Critiques, Cravings and Conundrums From the Madison Food and Dining Scene
Dec 30, 2012
02:24 PM
Small Dishes

Twelve Likes of 2012

Twelve Likes of 2012

Lists appear perennially of notable events of the past year and predictions and promises for the new one soon to come. In the past, I’ve joined the milieu to vent my pet peeves, venerate my favorite new restaurants, and eulogize those that had closed.   Here is my list of things that made eating or drinking more memorable in 2012.  Some newly discovered, others rediscovered, but all worthy of recognition.

1. Aperol.  I’ve always liked Italian aperitifs, the bitter the better.  Two longtime favorites are Campari and Punt e Mes.  Aperol, a less alcoholic and less bitter cousin of Campari, is made from a secret formula that includes bitter oranges, gentian root, rhubarb, and cinchona.  Like Campari it has an enticing stained-glass color, but more tangerine than cerise. A simply great Italian libation is the spritz:  three parts Prosecco, two parts Aperol and a splash of soda served over ice. Another is a twist on my all-time favorite cocktail, the Negroni, substituting Aperol for Campari, vodka for gin and bianco (sweet white) vermouth for rosso (sweet red) vermouth.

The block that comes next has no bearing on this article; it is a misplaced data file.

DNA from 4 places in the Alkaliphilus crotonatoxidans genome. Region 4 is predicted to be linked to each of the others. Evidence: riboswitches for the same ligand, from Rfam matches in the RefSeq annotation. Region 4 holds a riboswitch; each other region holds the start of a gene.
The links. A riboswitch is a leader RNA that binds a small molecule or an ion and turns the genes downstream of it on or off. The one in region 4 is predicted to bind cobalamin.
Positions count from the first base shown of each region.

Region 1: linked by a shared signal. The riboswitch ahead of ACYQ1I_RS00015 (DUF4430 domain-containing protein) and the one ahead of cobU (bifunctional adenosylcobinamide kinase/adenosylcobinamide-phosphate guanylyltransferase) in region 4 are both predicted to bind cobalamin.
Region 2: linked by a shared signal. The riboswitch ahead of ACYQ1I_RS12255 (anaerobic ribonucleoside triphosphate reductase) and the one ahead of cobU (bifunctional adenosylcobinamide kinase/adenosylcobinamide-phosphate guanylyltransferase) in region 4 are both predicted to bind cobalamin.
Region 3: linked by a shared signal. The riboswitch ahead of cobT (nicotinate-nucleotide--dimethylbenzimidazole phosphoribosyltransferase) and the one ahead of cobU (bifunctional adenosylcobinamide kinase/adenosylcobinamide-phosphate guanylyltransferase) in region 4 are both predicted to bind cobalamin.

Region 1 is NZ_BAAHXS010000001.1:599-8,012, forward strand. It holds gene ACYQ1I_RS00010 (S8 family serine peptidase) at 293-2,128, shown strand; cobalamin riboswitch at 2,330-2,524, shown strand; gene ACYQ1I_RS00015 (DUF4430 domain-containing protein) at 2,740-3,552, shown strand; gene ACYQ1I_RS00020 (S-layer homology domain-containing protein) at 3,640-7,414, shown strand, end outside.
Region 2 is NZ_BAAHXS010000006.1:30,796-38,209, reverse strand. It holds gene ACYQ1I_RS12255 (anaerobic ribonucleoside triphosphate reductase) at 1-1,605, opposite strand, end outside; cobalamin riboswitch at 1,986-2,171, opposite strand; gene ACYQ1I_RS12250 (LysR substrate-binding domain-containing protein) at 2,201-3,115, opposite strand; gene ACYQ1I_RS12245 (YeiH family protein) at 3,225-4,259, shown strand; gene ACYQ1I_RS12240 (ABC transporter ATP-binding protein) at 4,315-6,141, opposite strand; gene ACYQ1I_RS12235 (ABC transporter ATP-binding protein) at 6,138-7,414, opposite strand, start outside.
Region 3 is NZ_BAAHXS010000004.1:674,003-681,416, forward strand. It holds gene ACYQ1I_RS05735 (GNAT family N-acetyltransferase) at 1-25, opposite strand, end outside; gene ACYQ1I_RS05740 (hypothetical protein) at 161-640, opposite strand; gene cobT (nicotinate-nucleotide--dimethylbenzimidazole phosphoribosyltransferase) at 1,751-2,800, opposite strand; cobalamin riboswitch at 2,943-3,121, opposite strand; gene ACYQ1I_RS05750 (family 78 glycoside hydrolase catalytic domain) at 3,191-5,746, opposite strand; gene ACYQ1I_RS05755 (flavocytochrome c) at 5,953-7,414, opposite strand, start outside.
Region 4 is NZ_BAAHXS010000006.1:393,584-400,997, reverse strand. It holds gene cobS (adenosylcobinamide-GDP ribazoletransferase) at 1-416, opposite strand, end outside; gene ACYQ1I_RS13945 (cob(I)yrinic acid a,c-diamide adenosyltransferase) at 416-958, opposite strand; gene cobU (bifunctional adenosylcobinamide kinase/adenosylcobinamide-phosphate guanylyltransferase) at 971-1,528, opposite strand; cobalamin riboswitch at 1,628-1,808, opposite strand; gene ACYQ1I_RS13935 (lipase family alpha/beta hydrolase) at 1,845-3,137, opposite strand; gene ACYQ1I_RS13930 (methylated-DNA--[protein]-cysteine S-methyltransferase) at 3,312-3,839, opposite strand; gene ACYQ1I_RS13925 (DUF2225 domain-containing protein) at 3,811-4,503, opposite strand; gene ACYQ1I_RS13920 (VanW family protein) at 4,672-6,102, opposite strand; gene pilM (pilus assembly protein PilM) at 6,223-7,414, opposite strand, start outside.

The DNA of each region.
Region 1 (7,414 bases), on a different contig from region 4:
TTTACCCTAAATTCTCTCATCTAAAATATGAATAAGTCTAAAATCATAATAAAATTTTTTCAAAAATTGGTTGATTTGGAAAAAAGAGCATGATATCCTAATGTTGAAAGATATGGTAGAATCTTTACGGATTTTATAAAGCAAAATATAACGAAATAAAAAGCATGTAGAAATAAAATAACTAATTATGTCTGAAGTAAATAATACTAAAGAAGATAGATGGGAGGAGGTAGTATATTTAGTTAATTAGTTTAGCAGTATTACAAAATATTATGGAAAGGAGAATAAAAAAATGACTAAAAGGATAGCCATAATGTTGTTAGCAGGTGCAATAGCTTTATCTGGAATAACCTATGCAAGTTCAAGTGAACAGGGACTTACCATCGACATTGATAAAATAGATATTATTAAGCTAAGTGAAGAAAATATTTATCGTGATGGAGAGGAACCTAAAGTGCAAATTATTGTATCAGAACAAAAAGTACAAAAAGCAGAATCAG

2. Cherry jam.  I hate to admit it but it wasn’t until last year that I made my first trek to Door County. It’s difficult to go there without being immersed in the cuisine of cherries.  Whether in pies, coffee cakes, vinegar or sauces, they’re omnipresent.  Being the typical tourist, I brought home lots of jars of cherry jam to give away.  One Sunday morning … sometime along February … I found the cupboards bare except for my cherry jam.  I made some biscuits and since then it’s been my topper of choice for toast and English muffins as well.  Some of the best I’ve ever had is made locally by Grandma Sticky’s (Patricia Hobbins-Kemps).

3. Roasted green vegetables.  I’ve made and eaten roasted potatoes and root vegetables forever, but discovering roasted Brussels sprouts, green beans, asparagus and broccoli was a revelation.  Not only are they easy to prepare and good for you, but most important of all, delicious!